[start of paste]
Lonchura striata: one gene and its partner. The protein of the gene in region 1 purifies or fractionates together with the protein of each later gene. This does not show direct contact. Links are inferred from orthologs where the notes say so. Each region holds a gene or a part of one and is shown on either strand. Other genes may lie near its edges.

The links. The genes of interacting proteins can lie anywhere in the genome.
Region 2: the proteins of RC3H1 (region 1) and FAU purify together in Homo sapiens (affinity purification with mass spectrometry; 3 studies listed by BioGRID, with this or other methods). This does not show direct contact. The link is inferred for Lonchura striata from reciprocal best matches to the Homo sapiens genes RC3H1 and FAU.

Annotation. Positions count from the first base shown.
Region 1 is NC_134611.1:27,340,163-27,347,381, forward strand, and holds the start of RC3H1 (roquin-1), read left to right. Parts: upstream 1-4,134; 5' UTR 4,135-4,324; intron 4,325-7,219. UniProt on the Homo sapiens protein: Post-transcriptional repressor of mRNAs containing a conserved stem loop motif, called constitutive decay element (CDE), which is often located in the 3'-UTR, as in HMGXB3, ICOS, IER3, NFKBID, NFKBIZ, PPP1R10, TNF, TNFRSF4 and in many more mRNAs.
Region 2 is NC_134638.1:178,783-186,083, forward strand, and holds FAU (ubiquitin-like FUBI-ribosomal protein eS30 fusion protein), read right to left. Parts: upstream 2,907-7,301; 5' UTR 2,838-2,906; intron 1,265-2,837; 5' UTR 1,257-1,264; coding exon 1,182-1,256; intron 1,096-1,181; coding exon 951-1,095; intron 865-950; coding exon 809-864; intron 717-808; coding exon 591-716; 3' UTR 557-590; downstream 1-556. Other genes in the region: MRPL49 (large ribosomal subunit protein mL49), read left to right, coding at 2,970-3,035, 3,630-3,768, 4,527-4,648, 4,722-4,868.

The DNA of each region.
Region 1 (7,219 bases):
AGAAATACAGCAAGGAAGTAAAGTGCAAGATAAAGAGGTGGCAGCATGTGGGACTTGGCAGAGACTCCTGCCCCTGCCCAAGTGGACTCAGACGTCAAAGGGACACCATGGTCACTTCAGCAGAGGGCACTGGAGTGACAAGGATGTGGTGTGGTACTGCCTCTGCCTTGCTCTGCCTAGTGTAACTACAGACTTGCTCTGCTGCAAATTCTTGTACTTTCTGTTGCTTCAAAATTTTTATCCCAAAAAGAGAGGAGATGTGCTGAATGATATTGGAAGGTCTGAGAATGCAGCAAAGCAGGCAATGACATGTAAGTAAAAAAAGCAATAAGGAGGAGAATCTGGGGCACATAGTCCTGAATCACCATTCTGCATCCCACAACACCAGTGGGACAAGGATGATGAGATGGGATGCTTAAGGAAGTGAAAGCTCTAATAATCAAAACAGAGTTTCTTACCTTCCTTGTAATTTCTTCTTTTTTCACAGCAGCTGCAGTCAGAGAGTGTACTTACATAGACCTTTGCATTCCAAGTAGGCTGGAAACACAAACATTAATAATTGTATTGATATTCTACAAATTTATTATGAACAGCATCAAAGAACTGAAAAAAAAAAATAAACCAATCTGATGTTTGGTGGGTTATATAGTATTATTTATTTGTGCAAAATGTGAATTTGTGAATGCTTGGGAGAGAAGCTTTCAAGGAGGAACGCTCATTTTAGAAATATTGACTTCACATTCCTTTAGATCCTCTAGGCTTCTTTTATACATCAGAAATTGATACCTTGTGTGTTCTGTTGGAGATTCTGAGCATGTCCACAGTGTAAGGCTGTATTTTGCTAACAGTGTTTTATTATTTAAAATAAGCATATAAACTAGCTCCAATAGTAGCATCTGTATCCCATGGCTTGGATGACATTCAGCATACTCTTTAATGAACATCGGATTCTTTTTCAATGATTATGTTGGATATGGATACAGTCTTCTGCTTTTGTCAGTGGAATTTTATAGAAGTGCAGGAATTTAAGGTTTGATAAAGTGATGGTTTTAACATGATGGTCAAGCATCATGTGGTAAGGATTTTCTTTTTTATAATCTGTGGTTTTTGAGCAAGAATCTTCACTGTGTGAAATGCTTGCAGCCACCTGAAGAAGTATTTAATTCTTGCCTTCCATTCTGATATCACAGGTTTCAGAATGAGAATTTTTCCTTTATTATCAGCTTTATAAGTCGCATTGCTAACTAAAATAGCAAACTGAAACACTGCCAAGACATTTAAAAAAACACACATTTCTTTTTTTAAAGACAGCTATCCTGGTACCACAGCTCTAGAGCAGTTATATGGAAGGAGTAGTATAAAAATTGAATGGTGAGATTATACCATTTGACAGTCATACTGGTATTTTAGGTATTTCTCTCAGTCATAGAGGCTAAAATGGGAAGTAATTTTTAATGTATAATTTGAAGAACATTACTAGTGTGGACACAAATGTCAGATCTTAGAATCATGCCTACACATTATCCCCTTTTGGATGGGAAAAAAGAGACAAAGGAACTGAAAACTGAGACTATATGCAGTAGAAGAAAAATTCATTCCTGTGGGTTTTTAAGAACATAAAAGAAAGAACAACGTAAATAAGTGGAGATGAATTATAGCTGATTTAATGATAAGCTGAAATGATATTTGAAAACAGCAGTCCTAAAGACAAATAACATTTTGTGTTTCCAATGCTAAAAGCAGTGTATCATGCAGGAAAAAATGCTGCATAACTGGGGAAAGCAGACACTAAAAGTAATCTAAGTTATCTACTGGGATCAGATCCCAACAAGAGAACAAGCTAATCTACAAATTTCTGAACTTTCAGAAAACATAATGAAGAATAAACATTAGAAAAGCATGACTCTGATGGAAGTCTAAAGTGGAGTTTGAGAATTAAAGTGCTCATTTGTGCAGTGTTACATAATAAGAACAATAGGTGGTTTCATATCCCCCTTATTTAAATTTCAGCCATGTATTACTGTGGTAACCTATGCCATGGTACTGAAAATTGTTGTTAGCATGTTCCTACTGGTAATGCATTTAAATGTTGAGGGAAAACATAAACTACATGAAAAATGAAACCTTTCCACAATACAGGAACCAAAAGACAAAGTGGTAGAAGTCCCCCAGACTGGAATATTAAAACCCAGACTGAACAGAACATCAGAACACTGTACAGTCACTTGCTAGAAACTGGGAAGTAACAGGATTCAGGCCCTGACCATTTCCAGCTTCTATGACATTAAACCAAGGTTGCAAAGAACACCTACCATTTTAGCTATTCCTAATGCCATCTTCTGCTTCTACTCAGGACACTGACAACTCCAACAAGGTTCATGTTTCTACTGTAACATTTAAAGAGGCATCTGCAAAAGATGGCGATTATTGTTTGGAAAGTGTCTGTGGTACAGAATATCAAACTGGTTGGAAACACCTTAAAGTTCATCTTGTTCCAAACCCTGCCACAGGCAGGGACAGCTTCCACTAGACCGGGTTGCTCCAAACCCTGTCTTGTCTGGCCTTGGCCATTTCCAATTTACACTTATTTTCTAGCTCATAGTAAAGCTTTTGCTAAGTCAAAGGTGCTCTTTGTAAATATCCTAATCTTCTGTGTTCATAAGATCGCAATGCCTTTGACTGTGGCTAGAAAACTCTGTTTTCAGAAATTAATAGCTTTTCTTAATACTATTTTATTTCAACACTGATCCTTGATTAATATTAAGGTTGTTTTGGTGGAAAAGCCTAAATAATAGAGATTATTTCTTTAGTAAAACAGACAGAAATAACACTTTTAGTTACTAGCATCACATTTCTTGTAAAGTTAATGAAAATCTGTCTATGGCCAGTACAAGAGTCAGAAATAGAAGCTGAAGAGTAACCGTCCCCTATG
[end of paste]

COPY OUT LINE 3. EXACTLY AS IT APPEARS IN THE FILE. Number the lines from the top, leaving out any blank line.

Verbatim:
Region 2: the proteins of RC3H1 (region 1) and FAU purify together in Homo sapiens (affinity purification with mass spectrometry; 3 studies listed by BioGRID, with this or other methods). This does not show direct contact. The link is inferred for Lonchura striata from reciprocal best matches to the Homo sapiens genes RC3H1 and FAU.